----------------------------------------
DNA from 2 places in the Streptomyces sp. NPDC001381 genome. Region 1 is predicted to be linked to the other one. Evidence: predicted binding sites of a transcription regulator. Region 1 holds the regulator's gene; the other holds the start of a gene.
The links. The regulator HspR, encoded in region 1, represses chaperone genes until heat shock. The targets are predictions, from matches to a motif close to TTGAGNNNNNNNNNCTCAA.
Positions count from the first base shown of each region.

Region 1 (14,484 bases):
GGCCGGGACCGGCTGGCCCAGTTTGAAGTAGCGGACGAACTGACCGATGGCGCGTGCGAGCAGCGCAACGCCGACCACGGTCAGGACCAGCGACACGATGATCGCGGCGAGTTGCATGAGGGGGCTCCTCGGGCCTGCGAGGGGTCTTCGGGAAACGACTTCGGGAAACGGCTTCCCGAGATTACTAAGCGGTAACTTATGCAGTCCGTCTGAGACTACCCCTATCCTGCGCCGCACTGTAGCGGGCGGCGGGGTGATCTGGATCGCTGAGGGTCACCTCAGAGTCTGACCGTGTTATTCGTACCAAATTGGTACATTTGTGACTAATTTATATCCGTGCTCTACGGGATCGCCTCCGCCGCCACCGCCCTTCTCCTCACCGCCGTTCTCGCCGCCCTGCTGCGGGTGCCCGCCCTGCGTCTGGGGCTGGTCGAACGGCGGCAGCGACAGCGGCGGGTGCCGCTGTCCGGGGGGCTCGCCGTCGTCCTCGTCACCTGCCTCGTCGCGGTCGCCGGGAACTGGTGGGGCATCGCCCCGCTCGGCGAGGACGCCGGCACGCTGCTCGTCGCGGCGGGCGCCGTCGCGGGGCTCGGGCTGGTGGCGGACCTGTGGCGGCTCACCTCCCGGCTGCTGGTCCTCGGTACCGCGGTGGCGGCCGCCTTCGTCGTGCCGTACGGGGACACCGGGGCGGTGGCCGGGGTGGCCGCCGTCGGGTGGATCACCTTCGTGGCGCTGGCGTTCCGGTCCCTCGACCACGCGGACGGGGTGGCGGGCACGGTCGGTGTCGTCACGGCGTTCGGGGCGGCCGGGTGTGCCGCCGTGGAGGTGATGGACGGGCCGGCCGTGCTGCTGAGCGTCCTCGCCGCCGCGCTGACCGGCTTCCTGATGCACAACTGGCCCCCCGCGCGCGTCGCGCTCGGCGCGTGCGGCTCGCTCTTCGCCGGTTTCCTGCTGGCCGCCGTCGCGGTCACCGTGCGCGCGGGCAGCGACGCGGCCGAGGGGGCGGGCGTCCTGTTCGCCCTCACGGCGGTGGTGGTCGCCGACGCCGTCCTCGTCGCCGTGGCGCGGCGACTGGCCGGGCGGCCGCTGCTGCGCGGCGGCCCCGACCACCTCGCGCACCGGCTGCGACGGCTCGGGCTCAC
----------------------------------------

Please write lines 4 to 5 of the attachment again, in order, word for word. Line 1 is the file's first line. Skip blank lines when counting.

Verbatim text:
Region 1 (14,484 bases):
GGCCGGGACCGGCTGGCCCAGTTTGAAGTAGCGGACGAACTGACCGATGGCGCGTGCGAGCAGCGCAACGCCGACCACGGTCAGGACCAGCGACACGATGATCGCGGCGAGTTGCATGAGGGGGCTCCTCGGGCCTGCGAGGGGTCTTCGGGAAACGACTTCGGGAAACGGCTTCCCGAGATTACTAAGCGGTAACTTATGCAGTCCGTCTGAGACTACCCCTATCCTGCGCCGCACTGTAGCGGGCGGCGGGGTGATCTGGATCGCTGAGGGTCACCTCAGAGTCTGACCGTGTTATTCGTACCAAATTGGTACATTTGTGACTAATTTATATCCGTGCTCTACGGGATCGCCTCCGCCGCCACCGCCCTTCTCCTCACCGCCGTTCTCGCCGCCCTGCTGCGGGTGCCCGCCCTGCGTCTGGGGCTGGTCGAACGGCGGCAGCGACAGCGGCGGGTGCCGCTGTCCGGGGGGCTCGCCGTCGTCCTCGTCACCTGCCTCGTCGCGGTCGCCGGGAACTGGTGGGGCATCGCCCCGCTCGGCGAGGACGCCGGCACGCTGCTCGTCGCGGCGGGCGCCGTCGCGGGGCTCGGGCTGGTGGCGGACCTGTGGCGGCTCACCTCCCGGCTGCTGGTCCTCGGTACCGCGGTGGCGGCCGCCTTCGTCGTGCCGTACGGGGACACCGGGGCGGTGGCCGGGGTGGCCGCCGTCGGGTGGATCACCTTCGTGGCGCTGGCGTTCCGGTCCCTCGACCACGCGGACGGGGTGGCGGGCACGGTCGGTGTCGTCACGGCGTTCGGGGCGGCCGGGTGTGCCGCCGTGGAGGTGATGGACGGGCCGGCCGTGCTGCTGAGCGTCCTCGCCGCCGCGCTGACCGGCTTCCTGATGCACAACTGGCCCCCCGCGCGCGTCGCGCTCGGCGCGTGCGGCTCGCTCTTCGCCGGTTTCCTGCTGGCCGCCGTCGCGGTCACCGTGCGCGCGGGCAGCGACGCGGCCGAGGGGGCGGGCGTCCTGTTCGCCCTCACGGCGGTGGTGGTCGCCGACGCCGTCCTCGTCGCCGTGGCGCGGCGACTGGCCGGGCGGCCGCTGCTGCGCGGCGGCCCCGACCACCTCGCGCACCGGCTGCGACGGCTCGGGCTCAC